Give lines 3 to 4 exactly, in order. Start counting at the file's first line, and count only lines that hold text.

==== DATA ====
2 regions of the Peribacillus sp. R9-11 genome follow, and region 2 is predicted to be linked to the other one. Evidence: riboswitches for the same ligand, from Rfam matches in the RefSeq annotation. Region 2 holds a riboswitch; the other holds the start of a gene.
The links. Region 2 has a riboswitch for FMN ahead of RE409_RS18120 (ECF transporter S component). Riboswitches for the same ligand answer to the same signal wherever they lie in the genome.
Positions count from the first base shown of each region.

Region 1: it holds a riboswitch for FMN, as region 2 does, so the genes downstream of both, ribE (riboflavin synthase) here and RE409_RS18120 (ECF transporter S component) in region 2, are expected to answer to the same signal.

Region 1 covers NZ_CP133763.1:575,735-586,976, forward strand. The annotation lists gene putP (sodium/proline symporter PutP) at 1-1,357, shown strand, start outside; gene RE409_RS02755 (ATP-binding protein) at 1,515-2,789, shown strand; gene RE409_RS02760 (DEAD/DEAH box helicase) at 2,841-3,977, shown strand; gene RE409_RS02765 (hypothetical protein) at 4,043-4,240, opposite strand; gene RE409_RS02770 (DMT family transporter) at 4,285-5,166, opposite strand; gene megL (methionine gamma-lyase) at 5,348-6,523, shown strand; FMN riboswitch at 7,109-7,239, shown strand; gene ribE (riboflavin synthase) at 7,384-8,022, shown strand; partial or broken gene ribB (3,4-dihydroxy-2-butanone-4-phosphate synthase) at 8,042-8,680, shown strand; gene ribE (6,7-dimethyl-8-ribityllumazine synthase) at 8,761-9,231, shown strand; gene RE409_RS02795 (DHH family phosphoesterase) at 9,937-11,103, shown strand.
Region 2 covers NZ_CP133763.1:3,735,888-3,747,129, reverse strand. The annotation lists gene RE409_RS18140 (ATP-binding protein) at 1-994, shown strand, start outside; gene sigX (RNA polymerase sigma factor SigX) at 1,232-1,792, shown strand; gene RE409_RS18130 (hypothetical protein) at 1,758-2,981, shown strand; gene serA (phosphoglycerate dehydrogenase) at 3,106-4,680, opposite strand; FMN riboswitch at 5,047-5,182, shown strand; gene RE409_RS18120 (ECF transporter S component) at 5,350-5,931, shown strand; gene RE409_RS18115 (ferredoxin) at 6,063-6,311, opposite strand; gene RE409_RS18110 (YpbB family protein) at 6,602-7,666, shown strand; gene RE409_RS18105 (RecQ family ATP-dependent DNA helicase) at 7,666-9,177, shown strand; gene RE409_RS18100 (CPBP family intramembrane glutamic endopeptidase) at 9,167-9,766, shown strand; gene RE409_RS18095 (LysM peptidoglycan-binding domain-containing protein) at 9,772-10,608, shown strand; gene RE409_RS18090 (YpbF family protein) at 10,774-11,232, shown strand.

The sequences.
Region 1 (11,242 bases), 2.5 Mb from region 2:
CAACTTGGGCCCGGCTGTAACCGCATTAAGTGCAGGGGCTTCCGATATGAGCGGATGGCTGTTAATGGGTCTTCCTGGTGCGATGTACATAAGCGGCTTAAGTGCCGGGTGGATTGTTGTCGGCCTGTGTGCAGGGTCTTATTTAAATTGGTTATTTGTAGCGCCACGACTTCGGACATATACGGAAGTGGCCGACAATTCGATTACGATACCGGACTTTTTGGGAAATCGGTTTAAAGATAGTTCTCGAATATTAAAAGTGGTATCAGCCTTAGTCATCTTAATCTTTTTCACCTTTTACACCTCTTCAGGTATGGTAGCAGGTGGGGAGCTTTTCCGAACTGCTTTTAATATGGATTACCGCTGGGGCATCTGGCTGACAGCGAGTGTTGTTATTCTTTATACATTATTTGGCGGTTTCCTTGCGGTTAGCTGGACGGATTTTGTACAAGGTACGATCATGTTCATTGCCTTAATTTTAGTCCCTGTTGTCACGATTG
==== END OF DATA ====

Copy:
Positions count from the first base shown of each region.

Region 1: it holds a riboswitch for FMN, as region 2 does, so the genes downstream of both, ribE (riboflavin synthase) here and RE409_RS18120 (ECF transporter S component) in region 2, are expected to answer to the same signal.